The Islanders are still in the midst of a rebuild, so getting some draft picks and/or a top prospect for Streit would improve their chances for the future.
Streit has scored four goals with 10 assists in 26 games this season for New York, and in his four years with the team, he hasn't tallied less than 47 points in a single season. Not only can Streit upgrade a team's scoring from the blue line, he's also capable of improving the power play with his playmaking, vision and high hockey IQ.
At 35, Streit has never won a Stanley Cup since his NHL career began in 2006, so if he wants to win a championship and/or has no plans to re-sign with the Islanders, the team has to trade him.
The New Jersey Devils are another team in the unenviable position of being in the playoff race and having to decide what to do with an important player that is eligible for free agency in the offseason.
After losing superstar forward and captain Zach Parise as an unrestricted free agent last summer, the Devils cannot allow another first-line winger in David Clarkson to also leave the franchise without getting anything in return.
Clarkson had a breakout year in 2011-12 when he scored a career-high 30 goals, and in 27 games this season, the 28-year-old forward has 10 goals and eight assists.
He is a key part of the team's offense, the power play and is the best power forward the Devils have on their roster. Clarkson is also a fan favorite, which makes him important to the business side of the franchise.
If Clarkson leaves in the summer as a free agent, replacing him will be difficult because the Devils don't have a right-winger at any level of their organization who projects to be a top-six NHL forward.
According to Capgeek, New Jersey has about $12 million in salary-cap space right now, so they do have plenty of room under the cap ceiling to sign Clarkson to a contract extension. As a quality goal scorer who is responsible defensively, plays with a high compete level and excels on special teams, Clarkson could earn $5 million or more per season on the open market.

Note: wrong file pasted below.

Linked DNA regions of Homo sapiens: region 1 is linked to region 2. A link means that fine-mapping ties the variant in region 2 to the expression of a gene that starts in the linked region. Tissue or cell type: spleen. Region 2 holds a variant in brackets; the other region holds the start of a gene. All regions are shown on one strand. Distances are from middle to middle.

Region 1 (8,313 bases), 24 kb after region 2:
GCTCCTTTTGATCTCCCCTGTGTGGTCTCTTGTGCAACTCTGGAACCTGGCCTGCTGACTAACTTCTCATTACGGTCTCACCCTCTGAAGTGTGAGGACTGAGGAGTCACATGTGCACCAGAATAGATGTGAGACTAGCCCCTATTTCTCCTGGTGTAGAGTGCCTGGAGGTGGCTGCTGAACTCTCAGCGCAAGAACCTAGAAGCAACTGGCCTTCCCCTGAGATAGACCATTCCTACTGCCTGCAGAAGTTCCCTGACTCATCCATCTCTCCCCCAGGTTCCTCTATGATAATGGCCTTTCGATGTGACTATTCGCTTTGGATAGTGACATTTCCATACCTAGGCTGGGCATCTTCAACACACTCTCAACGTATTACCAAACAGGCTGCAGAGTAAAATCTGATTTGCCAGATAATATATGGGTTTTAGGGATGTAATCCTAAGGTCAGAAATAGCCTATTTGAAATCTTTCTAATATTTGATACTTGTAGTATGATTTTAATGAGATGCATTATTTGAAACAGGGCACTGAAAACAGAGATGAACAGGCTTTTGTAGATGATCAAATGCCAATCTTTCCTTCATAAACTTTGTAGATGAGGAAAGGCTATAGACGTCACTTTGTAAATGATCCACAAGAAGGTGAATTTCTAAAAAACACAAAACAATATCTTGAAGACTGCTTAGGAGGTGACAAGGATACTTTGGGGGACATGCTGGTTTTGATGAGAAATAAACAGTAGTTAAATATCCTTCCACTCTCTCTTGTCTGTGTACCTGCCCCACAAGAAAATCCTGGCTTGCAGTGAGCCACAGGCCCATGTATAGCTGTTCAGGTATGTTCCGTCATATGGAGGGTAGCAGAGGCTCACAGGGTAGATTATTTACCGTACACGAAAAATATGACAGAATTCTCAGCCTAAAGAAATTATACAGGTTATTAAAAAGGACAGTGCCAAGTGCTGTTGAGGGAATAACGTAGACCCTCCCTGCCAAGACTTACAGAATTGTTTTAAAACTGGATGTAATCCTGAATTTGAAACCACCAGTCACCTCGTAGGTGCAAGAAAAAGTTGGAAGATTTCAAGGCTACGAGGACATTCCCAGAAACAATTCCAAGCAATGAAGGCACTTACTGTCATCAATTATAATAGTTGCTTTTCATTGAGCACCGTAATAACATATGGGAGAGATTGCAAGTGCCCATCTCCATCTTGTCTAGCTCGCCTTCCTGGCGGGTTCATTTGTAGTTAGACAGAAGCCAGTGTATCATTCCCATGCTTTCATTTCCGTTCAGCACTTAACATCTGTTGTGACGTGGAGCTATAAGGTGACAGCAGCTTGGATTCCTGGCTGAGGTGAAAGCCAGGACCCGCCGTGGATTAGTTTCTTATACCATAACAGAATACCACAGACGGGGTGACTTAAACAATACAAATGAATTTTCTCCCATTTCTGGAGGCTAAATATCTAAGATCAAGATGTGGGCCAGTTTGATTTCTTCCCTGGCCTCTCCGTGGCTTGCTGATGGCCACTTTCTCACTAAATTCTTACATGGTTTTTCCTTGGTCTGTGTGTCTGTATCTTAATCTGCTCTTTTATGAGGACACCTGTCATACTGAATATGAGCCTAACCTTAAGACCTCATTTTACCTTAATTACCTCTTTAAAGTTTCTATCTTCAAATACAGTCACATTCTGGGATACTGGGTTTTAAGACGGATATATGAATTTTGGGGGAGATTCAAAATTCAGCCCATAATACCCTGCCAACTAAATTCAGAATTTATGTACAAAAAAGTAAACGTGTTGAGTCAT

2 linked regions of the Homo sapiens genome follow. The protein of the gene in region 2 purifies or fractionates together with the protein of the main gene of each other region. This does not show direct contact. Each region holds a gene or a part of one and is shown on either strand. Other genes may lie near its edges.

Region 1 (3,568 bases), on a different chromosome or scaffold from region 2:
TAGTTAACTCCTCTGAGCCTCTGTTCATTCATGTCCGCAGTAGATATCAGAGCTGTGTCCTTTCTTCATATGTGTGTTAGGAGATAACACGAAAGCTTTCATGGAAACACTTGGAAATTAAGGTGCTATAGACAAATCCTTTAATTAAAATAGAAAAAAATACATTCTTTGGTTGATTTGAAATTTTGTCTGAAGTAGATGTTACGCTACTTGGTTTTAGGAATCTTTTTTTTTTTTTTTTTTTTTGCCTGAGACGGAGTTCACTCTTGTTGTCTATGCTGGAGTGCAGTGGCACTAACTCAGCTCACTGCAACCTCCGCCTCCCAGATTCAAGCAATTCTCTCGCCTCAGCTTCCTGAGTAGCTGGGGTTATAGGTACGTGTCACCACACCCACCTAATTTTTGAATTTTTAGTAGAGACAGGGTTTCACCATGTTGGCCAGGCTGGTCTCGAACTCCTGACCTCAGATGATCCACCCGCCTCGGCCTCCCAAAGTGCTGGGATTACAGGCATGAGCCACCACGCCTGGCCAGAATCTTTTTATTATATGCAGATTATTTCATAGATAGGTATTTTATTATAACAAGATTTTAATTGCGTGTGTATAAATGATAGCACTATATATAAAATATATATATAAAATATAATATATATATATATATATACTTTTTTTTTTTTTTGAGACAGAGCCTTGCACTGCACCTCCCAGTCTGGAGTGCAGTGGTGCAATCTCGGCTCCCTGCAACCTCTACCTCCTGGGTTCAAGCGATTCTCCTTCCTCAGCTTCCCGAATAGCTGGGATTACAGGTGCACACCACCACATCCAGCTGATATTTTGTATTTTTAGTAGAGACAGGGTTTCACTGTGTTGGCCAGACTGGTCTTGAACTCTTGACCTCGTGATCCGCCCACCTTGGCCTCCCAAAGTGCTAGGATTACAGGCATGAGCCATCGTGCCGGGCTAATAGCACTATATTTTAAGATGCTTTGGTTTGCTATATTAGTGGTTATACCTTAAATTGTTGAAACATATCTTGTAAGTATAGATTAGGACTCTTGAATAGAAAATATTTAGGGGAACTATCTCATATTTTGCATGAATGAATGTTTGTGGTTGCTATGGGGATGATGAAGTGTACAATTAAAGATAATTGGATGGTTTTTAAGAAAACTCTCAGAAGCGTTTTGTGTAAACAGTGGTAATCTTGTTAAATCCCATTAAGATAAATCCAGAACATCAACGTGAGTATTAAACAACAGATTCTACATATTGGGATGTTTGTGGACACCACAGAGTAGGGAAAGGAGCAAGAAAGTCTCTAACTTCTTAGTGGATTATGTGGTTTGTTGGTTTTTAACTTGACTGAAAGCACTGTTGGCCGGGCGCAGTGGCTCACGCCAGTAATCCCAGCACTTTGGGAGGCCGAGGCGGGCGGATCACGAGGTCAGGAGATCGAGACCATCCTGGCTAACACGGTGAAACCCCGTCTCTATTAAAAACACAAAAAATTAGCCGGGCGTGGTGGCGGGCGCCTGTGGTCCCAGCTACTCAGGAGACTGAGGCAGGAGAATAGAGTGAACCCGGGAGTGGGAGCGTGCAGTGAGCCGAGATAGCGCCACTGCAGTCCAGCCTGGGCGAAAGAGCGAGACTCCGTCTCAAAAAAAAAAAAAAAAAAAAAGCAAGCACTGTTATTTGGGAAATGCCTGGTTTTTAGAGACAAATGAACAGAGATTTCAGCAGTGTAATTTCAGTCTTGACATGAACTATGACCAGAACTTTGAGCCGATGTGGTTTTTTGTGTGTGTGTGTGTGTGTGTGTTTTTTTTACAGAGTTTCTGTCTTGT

Hockey's Future has the Devils' organization 27th out of 30 teams in their prospect rankings, and since New Jersey has to forfeit a first-round pick this season or next season because of the Ilya Kovalchuk contract situation, acquiring another one over the next two years would be a smart move for the team.
If the Devils think that Clarkson will test the free-agent market, they should consider trading him and hope to get a first-round pick and a good prospect in return.
Jarome Iginla's willingness to stay with the Calgary Flames through a lot of disappointing seasons proves how loyal he is to the only NHL team he's ever played for.
But at 35 years old, Iginla's chances of winning the Stanley Cup in Calgary are extremely slim with the team sitting at the bottom of the Western Conference standings.
As a top power forward who can score goals, play an important role on the power play and penalty kill and also provide veteran leadership, Iginla could be the most sought after "rental" player of the last 15 years.
Future Hall of Fame players who still perform at a high level rarely get traded in the middle of a season, so if the Flames want to dangle him at the deadline, they should be able to acquire some valuable assets that will aid the team's rebuild.
The Flames don't have any right-wing prospects that project to be a top-six forward, so if they lose Iginla for nothing in free agency, the team won't have a young player ready to replace him in the short term.
Moving Iginla before the deadline could also help the Flames acquire more defensive depth, which is an area of their organization that needs a lot of work since they have no blueliners at the CHL, AHL or NCAA levels who project to be a top-four defenseman.
What would the Flames want in return for Iginla? Eric Francis of the Calgary Sun speculated earlier this week:
With all the interested bidders in Iginla I can't see him going for anything less than a 1st rounder (albeit late), a prospect & player— Eric Francis (@EricFrancis) March 12, 2013
When you have a player as talented as Iginla, who could be the final piece in a contending team's pursuit of the Stanley Cup, you cannot afford to let him walk in free agency, especially when the Flames don't have a deep prospect pool and need to do a full rebuild as soon as possible.
Nicholas Goss is an NHL Lead Writer at Bleacher Report. Follow him on Twitter. He was a credentialed reporter at the 2011 Stanley Cup Final and 2012 NHL playoffs.